#4. Winter break can trigger other problems. The holidays and colder weather can trigger other symptoms like depression or anxiety. Seasonal affective disorder, also referred to as the winter blues, is most commonly triggered by the approach of the colder season and the holidays associated with it. The best way to prevent your teen from entering this form of depression is to get treatment for it before the time rolls around.
#5. New year, fresh start. One of the biggest aspects of recovery is unlearning all of the unhealthy habits that lead to substance abuse in the first place. As your teen goes through the treatment process, they will be taught new coping strategies and learn healthier habits to carry with them for the rest of their lives.
In the same way, there are benefits to starting treatment during winter break; you should not wait too long to get help.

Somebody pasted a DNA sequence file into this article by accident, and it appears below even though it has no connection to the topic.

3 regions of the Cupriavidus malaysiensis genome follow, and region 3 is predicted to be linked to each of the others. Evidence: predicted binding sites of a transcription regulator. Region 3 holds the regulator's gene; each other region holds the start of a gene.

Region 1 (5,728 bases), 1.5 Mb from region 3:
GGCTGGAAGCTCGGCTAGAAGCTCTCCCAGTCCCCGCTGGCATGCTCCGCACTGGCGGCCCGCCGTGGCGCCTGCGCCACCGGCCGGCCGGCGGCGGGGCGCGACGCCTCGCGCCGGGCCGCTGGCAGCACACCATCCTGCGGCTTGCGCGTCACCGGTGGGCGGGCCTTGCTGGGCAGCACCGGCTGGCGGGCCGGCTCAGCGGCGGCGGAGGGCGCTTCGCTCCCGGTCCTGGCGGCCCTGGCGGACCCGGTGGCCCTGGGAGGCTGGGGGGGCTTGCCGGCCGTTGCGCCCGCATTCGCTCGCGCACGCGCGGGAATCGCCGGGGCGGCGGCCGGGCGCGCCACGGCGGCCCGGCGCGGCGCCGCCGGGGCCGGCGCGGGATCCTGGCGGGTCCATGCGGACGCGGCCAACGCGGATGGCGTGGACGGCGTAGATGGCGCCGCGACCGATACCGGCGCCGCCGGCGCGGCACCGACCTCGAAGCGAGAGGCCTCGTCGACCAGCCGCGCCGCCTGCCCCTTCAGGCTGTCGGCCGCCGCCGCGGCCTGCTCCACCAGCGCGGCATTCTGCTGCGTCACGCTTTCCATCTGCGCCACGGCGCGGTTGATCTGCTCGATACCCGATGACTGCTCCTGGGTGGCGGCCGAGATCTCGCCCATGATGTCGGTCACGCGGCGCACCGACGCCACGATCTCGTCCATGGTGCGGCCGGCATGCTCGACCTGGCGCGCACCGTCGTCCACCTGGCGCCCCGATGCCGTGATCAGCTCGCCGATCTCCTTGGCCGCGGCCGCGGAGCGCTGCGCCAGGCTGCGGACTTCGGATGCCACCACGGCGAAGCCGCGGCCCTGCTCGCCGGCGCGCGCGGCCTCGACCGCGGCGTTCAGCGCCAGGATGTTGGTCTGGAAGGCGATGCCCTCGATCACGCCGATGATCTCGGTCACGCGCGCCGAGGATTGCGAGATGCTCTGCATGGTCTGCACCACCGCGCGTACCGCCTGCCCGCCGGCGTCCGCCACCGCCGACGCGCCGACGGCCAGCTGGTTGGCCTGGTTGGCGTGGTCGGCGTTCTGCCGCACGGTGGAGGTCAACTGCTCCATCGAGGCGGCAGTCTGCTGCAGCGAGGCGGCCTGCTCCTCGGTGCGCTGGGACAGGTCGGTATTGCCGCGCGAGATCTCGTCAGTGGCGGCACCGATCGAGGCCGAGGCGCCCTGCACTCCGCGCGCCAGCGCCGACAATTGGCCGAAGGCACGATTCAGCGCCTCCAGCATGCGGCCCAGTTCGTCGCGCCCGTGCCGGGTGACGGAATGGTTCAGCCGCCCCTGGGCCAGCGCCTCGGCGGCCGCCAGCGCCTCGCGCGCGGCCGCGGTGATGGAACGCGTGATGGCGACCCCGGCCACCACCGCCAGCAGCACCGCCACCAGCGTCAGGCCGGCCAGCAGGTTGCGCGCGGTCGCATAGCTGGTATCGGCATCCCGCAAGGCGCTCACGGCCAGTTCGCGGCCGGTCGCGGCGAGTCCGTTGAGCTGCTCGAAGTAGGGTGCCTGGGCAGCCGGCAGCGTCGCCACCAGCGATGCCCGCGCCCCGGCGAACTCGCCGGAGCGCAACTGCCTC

Addiction is such a complex disease because it can ultimately gain control of a person's overall well-being. As use gradually increases, the body, mind, and spirit begin to suffer at the hands of the substance. Drugs and alcohol also have a major effect on the brain. With increased use, parts of the brain begin to change, resulting in long-term damages.
For many mental illnesses, symptoms can also worsen over time. With more aggressive illnesses like bipolar disorder or schizoaffective disorder, getting evaluated and potentially starting medication should be done as soon as possible to prevent worsening of psychosis symptoms. It is what makes getting treatment for your teen's illness at the right time so crucial.